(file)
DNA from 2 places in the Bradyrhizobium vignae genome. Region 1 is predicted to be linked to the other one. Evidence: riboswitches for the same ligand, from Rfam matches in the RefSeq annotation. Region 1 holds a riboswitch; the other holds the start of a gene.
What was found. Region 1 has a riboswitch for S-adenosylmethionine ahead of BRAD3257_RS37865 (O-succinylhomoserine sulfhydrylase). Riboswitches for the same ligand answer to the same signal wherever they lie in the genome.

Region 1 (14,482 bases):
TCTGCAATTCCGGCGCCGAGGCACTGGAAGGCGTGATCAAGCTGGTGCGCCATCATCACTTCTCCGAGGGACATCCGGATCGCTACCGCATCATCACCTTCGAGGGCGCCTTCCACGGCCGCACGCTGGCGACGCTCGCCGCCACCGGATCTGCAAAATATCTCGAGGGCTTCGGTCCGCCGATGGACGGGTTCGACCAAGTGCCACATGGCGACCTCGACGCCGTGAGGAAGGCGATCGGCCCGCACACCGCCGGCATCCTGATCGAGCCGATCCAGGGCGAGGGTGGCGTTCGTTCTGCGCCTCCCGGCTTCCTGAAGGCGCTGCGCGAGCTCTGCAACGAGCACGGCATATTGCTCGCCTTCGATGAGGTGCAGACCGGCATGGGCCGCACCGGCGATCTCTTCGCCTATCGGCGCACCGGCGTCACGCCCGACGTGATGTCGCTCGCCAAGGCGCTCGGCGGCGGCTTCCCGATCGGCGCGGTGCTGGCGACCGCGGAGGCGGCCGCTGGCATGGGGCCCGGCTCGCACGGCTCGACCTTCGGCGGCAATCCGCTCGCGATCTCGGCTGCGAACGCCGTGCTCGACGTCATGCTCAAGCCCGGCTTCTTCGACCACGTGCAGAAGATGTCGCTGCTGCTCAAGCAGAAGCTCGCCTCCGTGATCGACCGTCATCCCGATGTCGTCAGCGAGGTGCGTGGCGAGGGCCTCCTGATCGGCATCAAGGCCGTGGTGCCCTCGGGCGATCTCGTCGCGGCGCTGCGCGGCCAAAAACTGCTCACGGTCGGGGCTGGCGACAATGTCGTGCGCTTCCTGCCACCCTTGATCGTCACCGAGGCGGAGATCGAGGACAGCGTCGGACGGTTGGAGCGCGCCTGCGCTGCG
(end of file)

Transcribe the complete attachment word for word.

DNA from 2 places in the Bradyrhizobium vignae genome. Region 1 is predicted to be linked to the other one. Evidence: riboswitches for the same ligand, from Rfam matches in the RefSeq annotation. Region 1 holds a riboswitch; the other holds the start of a gene.
What was found. Region 1 has a riboswitch for S-adenosylmethionine ahead of BRAD3257_RS37865 (O-succinylhomoserine sulfhydrylase). Riboswitches for the same ligand answer to the same signal wherever they lie in the genome.

Region 1 (14,482 bases):
TCTGCAATTCCGGCGCCGAGGCACTGGAAGGCGTGATCAAGCTGGTGCGCCATCATCACTTCTCCGAGGGACATCCGGATCGCTACCGCATCATCACCTTCGAGGGCGCCTTCCACGGCCGCACGCTGGCGACGCTCGCCGCCACCGGATCTGCAAAATATCTCGAGGGCTTCGGTCCGCCGATGGACGGGTTCGACCAAGTGCCACATGGCGACCTCGACGCCGTGAGGAAGGCGATCGGCCCGCACACCGCCGGCATCCTGATCGAGCCGATCCAGGGCGAGGGTGGCGTTCGTTCTGCGCCTCCCGGCTTCCTGAAGGCGCTGCGCGAGCTCTGCAACGAGCACGGCATATTGCTCGCCTTCGATGAGGTGCAGACCGGCATGGGCCGCACCGGCGATCTCTTCGCCTATCGGCGCACCGGCGTCACGCCCGACGTGATGTCGCTCGCCAAGGCGCTCGGCGGCGGCTTCCCGATCGGCGCGGTGCTGGCGACCGCGGAGGCGGCCGCTGGCATGGGGCCCGGCTCGCACGGCTCGACCTTCGGCGGCAATCCGCTCGCGATCTCGGCTGCGAACGCCGTGCTCGACGTCATGCTCAAGCCCGGCTTCTTCGACCACGTGCAGAAGATGTCGCTGCTGCTCAAGCAGAAGCTCGCCTCCGTGATCGACCGTCATCCCGATGTCGTCAGCGAGGTGCGTGGCGAGGGCCTCCTGATCGGCATCAAGGCCGTGGTGCCCTCGGGCGATCTCGTCGCGGCGCTGCGCGGCCAAAAACTGCTCACGGTCGGGGCTGGCGACAATGTCGTGCGCTTCCTGCCACCCTTGATCGTCACCGAGGCGGAGATCGAGGACAGCGTCGGACGGTTGGAGCGCGCCTGCGCTGCG